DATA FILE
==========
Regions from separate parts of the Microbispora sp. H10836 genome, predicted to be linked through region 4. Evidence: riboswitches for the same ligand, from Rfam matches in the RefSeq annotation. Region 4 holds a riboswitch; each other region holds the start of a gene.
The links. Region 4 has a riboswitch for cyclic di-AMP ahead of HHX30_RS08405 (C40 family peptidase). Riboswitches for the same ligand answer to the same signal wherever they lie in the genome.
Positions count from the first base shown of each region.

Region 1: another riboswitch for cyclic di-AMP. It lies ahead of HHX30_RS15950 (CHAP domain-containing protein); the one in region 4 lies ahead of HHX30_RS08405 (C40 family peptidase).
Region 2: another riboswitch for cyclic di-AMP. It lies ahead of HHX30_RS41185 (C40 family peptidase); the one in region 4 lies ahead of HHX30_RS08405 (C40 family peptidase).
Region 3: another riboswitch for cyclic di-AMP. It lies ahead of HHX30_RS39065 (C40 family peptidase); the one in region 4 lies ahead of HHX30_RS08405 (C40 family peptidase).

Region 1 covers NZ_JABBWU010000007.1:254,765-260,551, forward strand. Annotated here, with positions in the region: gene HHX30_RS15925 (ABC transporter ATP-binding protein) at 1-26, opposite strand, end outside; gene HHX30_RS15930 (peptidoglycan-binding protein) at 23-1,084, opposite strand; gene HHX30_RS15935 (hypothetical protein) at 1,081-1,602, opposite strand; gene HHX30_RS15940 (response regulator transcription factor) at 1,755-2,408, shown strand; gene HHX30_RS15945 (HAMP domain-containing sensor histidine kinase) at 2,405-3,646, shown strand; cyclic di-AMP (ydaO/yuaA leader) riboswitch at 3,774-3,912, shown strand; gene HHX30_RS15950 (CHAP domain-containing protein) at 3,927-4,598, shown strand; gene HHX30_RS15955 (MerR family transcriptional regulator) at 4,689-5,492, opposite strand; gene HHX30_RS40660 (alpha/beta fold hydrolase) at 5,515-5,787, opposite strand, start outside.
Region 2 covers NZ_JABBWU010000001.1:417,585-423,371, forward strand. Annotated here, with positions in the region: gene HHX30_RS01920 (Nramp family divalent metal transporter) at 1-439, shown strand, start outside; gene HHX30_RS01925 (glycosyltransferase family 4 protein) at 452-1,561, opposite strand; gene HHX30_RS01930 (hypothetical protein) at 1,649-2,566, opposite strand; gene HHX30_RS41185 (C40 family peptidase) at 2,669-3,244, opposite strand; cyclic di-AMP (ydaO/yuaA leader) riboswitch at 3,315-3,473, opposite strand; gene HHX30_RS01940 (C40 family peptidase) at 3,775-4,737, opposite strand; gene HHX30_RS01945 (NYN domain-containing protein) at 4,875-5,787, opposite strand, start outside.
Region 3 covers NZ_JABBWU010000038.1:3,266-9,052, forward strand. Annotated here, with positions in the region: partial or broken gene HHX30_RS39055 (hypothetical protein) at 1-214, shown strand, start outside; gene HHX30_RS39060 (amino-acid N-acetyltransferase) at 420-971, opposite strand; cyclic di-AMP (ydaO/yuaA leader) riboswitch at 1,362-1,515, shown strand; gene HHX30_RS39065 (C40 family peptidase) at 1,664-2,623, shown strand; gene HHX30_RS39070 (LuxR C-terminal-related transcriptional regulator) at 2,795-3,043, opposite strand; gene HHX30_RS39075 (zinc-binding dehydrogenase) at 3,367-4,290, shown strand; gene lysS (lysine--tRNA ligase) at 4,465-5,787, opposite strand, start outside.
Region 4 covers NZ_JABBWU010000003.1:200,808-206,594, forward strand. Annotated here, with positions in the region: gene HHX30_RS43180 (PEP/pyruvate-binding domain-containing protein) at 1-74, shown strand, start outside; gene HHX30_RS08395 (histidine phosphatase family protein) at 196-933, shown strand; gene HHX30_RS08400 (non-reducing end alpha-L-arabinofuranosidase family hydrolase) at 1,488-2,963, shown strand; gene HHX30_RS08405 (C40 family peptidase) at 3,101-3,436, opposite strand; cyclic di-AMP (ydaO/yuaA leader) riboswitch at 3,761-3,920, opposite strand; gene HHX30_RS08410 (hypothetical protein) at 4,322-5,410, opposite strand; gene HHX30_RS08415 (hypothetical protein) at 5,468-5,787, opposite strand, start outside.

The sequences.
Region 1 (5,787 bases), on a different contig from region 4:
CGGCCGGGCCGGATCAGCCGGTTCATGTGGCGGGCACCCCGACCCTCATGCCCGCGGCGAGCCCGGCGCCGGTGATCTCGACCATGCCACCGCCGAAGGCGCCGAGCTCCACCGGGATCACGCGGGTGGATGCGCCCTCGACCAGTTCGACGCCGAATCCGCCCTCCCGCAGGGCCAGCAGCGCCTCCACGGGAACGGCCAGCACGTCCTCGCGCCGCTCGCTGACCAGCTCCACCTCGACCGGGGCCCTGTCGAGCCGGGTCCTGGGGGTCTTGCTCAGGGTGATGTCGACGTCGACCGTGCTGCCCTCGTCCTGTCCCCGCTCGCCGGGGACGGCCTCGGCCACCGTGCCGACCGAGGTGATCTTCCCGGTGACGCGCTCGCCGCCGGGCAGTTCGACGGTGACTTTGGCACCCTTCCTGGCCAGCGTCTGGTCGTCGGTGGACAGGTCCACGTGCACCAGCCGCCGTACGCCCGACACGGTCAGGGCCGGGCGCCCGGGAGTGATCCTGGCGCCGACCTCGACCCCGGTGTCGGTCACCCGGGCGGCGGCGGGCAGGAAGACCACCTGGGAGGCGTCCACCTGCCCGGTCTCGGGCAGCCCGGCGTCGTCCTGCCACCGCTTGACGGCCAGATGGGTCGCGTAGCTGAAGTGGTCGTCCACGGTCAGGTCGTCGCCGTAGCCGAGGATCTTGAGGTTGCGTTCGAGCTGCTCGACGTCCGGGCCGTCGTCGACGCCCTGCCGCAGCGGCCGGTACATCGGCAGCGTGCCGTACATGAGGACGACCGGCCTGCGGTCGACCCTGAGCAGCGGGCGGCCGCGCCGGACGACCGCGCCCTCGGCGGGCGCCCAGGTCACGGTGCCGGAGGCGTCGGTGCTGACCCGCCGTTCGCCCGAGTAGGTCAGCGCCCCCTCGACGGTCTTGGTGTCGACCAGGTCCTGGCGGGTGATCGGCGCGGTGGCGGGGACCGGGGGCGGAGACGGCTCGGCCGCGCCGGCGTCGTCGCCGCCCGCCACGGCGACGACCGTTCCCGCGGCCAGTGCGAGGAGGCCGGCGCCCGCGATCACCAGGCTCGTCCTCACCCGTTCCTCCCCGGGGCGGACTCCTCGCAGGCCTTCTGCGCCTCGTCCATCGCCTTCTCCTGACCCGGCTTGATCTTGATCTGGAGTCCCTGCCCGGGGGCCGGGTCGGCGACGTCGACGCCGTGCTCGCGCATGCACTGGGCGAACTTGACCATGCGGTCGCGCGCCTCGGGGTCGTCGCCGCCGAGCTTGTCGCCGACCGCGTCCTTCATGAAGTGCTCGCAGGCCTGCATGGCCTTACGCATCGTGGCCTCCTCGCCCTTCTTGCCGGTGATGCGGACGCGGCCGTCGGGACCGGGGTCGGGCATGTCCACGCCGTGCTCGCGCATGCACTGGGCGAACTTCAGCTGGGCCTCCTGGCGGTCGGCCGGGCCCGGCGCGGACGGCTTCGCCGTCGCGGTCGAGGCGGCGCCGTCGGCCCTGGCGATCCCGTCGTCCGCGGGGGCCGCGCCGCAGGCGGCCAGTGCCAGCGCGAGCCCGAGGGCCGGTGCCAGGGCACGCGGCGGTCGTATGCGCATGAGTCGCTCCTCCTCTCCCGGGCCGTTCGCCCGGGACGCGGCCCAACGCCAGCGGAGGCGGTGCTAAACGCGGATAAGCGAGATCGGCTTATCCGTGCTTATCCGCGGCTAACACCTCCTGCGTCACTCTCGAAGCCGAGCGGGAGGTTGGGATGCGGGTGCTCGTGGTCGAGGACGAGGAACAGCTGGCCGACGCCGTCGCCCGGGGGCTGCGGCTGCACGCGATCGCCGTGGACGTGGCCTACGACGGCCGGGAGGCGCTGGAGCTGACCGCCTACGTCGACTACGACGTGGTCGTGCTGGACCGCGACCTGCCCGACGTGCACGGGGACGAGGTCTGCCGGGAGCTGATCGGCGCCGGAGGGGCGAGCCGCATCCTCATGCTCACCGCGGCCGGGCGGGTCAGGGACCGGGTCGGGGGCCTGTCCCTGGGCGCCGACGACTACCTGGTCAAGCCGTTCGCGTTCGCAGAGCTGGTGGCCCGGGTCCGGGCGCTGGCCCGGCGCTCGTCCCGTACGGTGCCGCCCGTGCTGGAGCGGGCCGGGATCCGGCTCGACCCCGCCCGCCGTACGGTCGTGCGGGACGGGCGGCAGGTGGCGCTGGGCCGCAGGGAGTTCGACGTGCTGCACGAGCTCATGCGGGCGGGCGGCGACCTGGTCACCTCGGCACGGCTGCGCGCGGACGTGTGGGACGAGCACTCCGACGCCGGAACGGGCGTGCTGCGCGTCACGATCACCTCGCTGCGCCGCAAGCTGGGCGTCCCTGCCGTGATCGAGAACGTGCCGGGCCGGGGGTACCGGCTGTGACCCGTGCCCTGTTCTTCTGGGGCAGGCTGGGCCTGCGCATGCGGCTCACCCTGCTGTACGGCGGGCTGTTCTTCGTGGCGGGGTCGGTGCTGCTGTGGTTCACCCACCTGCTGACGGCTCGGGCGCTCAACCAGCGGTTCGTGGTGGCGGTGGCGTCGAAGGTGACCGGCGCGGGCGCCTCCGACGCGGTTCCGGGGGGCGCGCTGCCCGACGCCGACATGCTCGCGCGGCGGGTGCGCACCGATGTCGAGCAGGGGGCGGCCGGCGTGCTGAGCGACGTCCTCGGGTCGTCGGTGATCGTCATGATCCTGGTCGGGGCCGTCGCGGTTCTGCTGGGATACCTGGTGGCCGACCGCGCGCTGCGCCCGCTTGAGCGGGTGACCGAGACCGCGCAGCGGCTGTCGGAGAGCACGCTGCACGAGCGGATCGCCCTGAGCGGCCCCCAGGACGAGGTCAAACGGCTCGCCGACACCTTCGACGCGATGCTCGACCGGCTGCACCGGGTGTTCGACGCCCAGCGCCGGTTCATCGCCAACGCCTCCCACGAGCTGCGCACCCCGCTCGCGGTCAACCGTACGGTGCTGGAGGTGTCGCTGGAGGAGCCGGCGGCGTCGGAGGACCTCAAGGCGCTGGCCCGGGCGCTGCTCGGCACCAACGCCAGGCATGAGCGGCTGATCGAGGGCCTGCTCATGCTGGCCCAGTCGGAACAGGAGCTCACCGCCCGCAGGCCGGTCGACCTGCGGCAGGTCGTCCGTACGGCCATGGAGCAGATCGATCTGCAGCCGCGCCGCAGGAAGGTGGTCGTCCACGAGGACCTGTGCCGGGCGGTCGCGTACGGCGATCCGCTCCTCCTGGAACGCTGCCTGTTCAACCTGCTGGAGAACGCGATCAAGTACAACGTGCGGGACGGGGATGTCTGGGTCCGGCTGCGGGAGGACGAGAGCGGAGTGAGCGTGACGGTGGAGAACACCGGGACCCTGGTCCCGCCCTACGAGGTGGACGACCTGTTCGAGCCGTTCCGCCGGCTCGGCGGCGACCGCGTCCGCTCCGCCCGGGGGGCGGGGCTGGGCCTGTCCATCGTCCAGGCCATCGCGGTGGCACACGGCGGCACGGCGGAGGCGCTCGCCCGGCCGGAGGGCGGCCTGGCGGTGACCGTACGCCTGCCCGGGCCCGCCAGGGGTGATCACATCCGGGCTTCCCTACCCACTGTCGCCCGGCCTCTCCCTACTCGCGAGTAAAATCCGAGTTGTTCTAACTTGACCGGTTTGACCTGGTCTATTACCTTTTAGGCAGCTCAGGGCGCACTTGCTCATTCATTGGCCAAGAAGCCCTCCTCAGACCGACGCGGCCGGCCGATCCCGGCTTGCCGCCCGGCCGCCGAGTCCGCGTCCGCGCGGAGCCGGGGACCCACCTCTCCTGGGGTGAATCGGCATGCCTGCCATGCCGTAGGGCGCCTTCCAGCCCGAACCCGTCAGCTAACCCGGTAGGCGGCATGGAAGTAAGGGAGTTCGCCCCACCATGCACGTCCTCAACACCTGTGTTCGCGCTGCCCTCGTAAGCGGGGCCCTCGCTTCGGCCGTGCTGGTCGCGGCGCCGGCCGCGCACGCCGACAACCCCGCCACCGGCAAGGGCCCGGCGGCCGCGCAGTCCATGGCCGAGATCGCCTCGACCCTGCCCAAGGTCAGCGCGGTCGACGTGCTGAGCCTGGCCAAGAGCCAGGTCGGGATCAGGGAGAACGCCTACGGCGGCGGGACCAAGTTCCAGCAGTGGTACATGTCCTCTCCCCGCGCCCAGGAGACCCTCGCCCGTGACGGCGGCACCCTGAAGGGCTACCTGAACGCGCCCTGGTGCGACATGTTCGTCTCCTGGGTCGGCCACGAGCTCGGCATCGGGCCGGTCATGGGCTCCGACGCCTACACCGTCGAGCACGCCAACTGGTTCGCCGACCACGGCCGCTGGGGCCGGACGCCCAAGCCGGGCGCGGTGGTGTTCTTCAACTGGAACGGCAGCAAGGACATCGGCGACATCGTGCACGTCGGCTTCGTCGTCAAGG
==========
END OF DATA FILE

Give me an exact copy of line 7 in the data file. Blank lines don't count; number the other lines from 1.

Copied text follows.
Region 1 covers NZ_JABBWU010000007.1:254,765-260,551, forward strand. Annotated here, with positions in the region: gene HHX30_RS15925 (ABC transporter ATP-binding protein) at 1-26, opposite strand, end outside; gene HHX30_RS15930 (peptidoglycan-binding protein) at 23-1,084, opposite strand; gene HHX30_RS15935 (hypothetical protein) at 1,081-1,602, opposite strand; gene HHX30_RS15940 (response regulator transcription factor) at 1,755-2,408, shown strand; gene HHX30_RS15945 (HAMP domain-containing sensor histidine kinase) at 2,405-3,646, shown strand; cyclic di-AMP (ydaO/yuaA leader) riboswitch at 3,774-3,912, shown strand; gene HHX30_RS15950 (CHAP domain-containing protein) at 3,927-4,598, shown strand; gene HHX30_RS15955 (MerR family transcriptional regulator) at 4,689-5,492, opposite strand; gene HHX30_RS40660 (alpha/beta fold hydrolase) at 5,515-5,787, opposite strand, start outside.